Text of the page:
Sought-after second chances in sports are infrequent, if not ultra-scarce. The Atlanta Falcons would love to replay the second half of last year’s Super Bowl collapse, but after losing to the Philadelphia Eagles in last week’s divisional round, they will have to wait another year at redemption. Jordan Bell wishes he hadn’t surrendered his physical edge in the waning seconds of Oregon’s Final Four matchup last April, but even he has moved on to his professional career.
For the No. 21 Cal women’s basketball team (13-4, 4-2), this Friday’s game holds everything that a rare second chance has to offer. Its opponent — No. 13 UCLA (13-4, 4-2) — is the team that not only shares identical conference and overall records with the Bears but also more importantly blew them out the last time the teams met Dec. 31.
That 82-46 loss has not left the minds of Cal’s players, who struggled mightily at home in the team’s most disappointing performance of the season.
The Bruins’ arsenal of talent is accentuated by senior forward Monique Billings, who possesses a nearly identical skillset to the Bears’ star junior Kristine Anigwe. Billings and Anigwe both stand in at 6’4” and have the ability to get it done in nearly every facet of the game. The pair of bigs currently sit at No. 1 and No. 2 in conference rebound leaders, with Anigwe leading the way at 9.4 per game and Billings a hair behind at 8.9.
In UCLA’s 36-point blowout win, it was Billings who outpaced Cal’s centerpiece, recording 20 points and 10 rebounds, while Anigwe finished with an identical 10 boards but just 15 points.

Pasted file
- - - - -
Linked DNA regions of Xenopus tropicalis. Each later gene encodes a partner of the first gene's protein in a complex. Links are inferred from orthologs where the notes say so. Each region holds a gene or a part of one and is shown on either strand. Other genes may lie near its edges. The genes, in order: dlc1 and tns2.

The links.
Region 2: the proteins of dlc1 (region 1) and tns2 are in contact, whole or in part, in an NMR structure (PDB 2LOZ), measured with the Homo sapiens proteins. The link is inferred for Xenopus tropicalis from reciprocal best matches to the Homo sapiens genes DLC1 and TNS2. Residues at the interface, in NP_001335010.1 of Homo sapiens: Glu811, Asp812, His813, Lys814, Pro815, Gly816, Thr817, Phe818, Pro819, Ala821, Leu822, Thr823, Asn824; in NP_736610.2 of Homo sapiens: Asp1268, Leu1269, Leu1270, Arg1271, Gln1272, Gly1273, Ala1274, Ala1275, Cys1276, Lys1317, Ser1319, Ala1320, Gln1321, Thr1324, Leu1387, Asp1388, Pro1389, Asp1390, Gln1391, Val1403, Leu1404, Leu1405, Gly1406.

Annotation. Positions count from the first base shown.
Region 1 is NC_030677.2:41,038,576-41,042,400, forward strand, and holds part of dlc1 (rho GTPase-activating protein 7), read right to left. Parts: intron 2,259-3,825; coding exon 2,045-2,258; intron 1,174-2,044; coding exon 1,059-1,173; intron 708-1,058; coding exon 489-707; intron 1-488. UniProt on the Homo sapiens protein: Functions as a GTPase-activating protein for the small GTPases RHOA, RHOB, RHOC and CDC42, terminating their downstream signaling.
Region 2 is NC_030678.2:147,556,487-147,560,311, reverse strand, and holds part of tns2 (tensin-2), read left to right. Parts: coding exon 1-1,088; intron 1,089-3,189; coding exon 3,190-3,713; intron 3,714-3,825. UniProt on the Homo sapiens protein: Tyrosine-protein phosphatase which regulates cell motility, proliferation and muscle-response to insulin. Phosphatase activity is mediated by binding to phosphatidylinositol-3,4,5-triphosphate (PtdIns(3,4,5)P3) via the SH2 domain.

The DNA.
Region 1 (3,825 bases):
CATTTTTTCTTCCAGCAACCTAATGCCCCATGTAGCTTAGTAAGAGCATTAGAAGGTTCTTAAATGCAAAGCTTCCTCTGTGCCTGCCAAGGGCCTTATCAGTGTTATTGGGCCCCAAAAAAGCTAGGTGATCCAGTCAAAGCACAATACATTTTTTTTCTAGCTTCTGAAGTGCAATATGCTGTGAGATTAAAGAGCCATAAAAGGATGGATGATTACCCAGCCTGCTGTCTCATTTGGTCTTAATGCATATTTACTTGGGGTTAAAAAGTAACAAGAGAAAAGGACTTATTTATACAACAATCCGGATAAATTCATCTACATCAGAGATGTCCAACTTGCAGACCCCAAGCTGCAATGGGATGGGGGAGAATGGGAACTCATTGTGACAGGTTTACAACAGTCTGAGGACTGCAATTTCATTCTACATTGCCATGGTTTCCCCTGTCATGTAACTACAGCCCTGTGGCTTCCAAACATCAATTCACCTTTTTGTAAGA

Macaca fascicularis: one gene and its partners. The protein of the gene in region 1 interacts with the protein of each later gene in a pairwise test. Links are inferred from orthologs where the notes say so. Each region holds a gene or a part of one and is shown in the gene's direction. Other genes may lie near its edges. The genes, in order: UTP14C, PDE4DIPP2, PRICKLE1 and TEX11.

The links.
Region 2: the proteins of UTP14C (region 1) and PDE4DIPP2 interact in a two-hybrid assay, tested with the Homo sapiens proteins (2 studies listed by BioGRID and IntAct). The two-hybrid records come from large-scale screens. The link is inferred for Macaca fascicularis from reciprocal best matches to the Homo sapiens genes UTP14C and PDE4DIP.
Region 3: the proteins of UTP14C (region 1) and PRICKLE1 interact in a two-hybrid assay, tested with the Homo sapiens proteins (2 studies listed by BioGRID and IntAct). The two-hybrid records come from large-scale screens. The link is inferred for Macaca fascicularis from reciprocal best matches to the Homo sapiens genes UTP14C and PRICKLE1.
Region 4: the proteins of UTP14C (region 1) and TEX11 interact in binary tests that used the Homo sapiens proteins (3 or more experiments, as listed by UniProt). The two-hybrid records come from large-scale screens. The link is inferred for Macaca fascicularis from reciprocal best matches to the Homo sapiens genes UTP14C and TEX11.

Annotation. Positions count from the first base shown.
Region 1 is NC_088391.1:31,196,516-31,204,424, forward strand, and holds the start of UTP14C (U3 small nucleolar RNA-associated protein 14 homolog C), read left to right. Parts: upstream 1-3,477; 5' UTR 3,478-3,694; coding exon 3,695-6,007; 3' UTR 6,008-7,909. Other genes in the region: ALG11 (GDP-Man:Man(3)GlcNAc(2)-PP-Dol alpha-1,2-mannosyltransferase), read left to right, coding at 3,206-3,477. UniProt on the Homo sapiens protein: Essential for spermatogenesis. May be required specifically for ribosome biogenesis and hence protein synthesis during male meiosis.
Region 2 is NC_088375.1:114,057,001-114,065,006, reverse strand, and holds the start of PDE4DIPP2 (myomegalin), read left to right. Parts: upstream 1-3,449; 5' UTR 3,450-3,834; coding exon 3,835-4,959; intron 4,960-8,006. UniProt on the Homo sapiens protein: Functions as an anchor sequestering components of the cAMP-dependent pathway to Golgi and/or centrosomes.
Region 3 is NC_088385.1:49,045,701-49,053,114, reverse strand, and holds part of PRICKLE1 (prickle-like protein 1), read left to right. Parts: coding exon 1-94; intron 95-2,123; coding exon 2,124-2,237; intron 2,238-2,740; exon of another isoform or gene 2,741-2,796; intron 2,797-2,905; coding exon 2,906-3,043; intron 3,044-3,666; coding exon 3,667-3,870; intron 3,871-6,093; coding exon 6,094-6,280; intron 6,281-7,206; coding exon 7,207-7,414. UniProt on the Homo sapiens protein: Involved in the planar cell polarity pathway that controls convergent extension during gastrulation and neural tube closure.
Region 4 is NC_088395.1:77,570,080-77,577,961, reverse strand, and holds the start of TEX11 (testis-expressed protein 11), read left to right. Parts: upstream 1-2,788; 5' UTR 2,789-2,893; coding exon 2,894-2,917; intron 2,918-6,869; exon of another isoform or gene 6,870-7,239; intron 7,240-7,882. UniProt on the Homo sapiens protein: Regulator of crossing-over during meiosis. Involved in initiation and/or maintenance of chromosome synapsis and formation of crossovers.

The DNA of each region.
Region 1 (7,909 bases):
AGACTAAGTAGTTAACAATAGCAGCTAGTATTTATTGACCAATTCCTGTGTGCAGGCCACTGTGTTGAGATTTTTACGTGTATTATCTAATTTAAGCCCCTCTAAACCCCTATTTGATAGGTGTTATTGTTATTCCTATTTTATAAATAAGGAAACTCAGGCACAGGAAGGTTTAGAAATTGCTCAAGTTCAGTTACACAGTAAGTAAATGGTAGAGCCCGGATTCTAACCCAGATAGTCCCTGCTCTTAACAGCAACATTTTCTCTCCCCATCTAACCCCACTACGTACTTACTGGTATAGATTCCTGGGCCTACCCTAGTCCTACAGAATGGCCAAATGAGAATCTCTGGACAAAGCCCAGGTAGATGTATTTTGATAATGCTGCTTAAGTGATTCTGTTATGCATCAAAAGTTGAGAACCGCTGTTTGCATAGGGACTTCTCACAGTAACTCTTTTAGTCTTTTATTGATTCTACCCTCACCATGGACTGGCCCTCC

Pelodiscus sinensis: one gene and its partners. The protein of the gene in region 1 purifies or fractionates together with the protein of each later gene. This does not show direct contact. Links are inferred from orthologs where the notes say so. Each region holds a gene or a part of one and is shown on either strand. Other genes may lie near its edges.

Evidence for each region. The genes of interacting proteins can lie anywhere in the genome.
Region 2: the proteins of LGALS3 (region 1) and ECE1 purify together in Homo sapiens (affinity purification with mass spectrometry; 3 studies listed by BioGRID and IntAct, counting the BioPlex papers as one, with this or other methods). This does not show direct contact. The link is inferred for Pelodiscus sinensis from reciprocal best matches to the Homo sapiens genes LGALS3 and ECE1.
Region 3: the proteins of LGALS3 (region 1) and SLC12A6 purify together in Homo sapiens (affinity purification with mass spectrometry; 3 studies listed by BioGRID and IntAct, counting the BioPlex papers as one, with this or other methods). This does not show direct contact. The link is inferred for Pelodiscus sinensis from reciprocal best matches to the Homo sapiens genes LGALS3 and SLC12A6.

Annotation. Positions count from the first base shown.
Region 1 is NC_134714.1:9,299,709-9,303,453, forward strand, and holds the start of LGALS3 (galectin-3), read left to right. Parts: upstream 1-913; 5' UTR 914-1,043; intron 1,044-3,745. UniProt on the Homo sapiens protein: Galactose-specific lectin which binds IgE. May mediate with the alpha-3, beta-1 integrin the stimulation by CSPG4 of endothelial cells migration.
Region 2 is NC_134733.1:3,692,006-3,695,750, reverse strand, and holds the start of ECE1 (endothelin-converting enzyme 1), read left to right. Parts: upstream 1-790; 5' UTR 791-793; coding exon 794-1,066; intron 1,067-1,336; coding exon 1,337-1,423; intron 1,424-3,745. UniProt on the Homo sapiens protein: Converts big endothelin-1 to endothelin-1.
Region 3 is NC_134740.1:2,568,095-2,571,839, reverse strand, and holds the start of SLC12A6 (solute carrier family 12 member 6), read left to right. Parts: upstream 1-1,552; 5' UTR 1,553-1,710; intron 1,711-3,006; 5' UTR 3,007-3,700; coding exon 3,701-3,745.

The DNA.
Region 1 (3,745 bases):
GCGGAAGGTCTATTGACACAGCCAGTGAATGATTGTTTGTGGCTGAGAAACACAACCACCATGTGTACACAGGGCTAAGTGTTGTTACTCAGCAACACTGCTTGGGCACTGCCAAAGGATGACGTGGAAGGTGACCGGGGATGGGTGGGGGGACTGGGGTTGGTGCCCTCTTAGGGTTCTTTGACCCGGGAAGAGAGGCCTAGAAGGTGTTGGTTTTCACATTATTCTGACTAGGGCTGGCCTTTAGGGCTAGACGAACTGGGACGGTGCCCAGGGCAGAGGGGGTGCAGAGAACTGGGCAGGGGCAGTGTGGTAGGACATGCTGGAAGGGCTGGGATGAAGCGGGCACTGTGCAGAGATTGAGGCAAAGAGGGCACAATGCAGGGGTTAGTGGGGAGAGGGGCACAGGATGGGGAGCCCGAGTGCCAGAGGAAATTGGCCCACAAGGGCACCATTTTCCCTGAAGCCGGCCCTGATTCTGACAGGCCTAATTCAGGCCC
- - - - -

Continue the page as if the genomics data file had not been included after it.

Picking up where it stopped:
It was the frontcourt battle, however, that made the biggest difference in the game, as Cal guards freshman Kianna Smith and junior Asha Thomas shot a combined mere 3 for 18 from the field.
UCLA meanwhile, led by a guard line of senior Jordin Canada and junior Kennedy Burke, generated 26 assists compared to the Bears’ nine, gaining a 15-point lead by halftime and never looking back.
Since the blowout, the Bruins have continued to impress. Their most recent win, a 93-55 dismantling of Colorado (11-6, 2-4), personified UCLA’s offensive and defensive execution as a teamwide effort that is currently clicking on all cylinders. With Billings controlling the paint and Canada — second in the Pac-12 with 6.9 assists per game — patrolling the pace of play, the Bears will have their hands full once again.
Cal shot just 28.6 percent from the field on its way to a season-low 46 points when it last faced UCLA, but a repeat offensive dud is unlikely.
Led by Anigwe and senior forward Penina Davidson, the Bears have markedly improved at controlling the boards throughout recent games. One area that Cal excelled in during their New Year’s Eve loss was the offensive glass, snatching 15 offensive rebounds compared to UCLA’s 10. In their most recent win over Washington State (8-10, 1-5), the Bears outboarded the Cougars 45-30, a key difference maker down the stretch of a tight contest.
It will likely take more than winning one statistical category to take down the Bruins on their home floor, but it’s no secret that Cal is amped up to make up for the last meeting. Expect round two to be significantly closer and much more interesting.